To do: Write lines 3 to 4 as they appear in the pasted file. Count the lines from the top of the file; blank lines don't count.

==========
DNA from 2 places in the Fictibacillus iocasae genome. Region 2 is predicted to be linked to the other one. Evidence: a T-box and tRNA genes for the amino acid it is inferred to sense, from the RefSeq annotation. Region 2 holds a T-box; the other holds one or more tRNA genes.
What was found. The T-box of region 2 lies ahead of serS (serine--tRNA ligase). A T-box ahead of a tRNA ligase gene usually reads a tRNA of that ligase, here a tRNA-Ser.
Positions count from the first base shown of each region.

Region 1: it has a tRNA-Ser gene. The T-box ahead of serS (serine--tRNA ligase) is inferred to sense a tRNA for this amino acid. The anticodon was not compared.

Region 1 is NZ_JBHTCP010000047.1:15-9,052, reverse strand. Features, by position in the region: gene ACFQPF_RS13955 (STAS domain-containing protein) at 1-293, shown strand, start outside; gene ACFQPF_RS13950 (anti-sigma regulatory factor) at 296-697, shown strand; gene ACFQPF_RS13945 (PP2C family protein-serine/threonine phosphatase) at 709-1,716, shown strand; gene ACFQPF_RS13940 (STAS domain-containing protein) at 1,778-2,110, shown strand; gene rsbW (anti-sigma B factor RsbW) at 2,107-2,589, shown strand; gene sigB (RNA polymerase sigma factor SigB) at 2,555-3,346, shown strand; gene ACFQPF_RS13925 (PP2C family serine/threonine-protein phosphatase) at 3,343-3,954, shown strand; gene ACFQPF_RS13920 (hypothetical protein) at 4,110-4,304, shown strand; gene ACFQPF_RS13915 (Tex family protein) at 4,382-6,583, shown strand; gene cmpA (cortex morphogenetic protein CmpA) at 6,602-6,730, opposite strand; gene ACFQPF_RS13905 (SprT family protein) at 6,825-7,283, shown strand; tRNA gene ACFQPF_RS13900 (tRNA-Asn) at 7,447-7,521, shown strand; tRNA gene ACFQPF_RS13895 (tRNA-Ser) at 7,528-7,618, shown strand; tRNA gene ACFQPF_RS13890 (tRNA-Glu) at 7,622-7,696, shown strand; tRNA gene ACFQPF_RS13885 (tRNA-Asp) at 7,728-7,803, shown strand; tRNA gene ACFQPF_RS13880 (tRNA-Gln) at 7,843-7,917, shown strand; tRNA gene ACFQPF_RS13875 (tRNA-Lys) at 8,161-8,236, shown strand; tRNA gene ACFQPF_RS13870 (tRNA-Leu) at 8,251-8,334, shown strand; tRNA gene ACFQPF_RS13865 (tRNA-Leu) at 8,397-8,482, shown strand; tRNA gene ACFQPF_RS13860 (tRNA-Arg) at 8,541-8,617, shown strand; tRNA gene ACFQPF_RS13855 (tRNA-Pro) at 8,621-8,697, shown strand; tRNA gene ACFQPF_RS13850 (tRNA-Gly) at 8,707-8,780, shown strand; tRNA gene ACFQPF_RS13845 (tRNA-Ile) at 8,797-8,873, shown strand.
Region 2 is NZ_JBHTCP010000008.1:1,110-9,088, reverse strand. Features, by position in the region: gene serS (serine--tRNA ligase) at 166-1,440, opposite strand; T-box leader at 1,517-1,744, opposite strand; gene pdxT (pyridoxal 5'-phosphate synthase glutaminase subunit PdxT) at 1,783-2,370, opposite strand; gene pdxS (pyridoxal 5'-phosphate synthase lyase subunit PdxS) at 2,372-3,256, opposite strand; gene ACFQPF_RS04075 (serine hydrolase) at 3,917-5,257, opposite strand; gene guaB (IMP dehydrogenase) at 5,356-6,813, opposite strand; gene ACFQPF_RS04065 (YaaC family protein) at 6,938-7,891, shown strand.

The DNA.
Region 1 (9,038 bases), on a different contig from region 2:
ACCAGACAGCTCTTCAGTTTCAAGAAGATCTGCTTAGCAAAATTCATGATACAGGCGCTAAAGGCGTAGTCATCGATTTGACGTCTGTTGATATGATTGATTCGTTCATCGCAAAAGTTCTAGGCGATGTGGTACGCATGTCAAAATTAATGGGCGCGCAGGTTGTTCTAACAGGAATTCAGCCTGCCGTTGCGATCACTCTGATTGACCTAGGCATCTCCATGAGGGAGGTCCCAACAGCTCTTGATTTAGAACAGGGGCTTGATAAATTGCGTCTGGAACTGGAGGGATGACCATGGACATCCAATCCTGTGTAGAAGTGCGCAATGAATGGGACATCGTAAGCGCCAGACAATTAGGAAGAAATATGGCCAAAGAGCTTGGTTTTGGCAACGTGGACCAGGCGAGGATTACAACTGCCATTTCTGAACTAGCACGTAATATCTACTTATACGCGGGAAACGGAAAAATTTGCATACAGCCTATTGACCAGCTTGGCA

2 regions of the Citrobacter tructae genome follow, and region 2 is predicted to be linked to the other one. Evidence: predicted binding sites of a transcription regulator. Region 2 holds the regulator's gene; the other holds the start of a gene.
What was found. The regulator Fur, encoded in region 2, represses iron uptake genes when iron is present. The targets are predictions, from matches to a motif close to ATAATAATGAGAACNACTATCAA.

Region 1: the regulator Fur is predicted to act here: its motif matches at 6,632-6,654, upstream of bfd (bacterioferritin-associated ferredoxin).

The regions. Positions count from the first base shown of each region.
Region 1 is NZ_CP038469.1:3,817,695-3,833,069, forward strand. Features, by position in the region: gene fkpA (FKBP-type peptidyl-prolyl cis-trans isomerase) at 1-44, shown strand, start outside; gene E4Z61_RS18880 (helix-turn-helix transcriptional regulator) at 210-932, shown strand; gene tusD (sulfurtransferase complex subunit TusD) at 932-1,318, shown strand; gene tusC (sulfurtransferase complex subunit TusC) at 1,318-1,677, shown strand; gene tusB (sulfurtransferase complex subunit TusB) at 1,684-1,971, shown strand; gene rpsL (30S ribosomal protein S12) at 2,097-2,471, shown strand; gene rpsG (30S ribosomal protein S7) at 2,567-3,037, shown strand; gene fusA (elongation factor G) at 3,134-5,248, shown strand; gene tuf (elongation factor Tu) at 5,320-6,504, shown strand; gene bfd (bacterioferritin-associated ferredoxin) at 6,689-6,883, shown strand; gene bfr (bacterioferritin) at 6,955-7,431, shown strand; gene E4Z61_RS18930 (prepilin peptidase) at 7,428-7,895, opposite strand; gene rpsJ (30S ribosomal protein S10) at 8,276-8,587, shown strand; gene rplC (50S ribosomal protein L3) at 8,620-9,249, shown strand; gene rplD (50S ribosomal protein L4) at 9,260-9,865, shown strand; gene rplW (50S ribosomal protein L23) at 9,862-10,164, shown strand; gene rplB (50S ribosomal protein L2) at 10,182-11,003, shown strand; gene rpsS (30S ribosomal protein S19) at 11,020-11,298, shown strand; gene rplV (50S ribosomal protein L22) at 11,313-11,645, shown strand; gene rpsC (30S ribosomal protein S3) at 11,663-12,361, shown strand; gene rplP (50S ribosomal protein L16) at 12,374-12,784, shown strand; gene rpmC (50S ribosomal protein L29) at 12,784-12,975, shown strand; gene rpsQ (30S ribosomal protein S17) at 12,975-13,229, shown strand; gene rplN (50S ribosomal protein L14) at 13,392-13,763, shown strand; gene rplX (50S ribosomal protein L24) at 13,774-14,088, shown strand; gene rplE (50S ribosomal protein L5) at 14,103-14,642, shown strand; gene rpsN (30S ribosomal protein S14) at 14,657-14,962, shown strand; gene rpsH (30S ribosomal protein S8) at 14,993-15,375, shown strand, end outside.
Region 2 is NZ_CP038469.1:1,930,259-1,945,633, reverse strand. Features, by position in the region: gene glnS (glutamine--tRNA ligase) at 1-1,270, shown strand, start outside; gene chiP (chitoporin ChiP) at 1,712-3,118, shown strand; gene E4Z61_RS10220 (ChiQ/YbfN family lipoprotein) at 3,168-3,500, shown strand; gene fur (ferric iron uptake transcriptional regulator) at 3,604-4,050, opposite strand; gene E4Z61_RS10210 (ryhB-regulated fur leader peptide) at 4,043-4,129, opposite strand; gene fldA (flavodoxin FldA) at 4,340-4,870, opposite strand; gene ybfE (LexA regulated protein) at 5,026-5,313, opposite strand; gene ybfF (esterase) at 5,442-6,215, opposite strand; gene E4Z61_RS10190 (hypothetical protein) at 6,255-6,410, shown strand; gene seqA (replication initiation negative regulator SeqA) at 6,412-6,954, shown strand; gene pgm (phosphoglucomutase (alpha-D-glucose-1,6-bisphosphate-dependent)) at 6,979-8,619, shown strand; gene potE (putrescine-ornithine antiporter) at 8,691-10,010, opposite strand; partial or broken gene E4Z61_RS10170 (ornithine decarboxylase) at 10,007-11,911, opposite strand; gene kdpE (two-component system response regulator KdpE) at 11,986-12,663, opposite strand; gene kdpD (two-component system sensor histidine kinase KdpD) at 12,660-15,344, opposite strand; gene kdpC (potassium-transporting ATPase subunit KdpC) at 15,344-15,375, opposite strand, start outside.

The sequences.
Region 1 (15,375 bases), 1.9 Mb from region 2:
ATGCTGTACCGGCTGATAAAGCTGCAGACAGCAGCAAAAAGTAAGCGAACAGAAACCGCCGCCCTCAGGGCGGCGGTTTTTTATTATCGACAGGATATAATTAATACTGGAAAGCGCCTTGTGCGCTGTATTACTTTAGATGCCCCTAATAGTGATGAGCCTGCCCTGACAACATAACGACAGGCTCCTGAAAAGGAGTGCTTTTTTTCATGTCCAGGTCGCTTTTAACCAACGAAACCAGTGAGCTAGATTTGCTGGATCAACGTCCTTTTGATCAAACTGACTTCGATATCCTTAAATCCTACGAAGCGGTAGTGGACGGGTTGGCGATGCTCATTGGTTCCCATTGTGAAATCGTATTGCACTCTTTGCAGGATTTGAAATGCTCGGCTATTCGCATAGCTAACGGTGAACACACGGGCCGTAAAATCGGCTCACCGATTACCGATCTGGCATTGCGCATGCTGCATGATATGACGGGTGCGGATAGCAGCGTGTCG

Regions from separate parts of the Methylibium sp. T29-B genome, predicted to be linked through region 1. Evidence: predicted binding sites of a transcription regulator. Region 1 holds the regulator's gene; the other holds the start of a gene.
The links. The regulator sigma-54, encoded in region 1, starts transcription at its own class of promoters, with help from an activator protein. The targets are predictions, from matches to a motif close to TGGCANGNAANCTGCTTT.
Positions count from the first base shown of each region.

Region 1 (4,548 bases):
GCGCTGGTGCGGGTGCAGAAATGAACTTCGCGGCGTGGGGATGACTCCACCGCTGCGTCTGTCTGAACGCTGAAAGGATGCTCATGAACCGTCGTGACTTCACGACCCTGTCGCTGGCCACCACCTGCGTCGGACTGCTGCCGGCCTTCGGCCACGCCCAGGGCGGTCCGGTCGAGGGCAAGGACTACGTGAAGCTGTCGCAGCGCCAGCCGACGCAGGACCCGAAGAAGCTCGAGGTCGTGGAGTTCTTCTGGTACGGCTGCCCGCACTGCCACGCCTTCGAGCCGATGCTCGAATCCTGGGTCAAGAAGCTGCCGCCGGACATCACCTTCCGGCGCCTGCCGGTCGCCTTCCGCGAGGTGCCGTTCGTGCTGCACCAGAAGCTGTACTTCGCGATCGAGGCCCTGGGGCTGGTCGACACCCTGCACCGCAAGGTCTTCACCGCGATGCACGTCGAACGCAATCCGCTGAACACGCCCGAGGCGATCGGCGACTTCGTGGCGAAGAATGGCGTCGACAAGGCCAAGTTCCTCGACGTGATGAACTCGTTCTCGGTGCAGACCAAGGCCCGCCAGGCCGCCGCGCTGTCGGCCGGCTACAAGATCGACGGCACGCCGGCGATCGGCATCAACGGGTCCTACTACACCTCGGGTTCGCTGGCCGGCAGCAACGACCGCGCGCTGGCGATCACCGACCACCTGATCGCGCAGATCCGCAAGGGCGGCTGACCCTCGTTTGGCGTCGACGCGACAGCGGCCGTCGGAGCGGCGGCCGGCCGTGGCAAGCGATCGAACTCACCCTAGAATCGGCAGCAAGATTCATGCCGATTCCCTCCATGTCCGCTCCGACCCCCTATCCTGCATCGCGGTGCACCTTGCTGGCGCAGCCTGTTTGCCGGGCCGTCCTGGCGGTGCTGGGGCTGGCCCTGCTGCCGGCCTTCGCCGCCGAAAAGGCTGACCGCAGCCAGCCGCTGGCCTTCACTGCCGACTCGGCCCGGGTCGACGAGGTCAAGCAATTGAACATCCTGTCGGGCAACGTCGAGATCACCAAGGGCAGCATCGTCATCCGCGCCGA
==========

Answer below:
Positions count from the first base shown of each region.

Region 1: it has a tRNA-Ser gene. The T-box ahead of serS (serine--tRNA ligase) is inferred to sense a tRNA for this amino acid. The anticodon was not compared.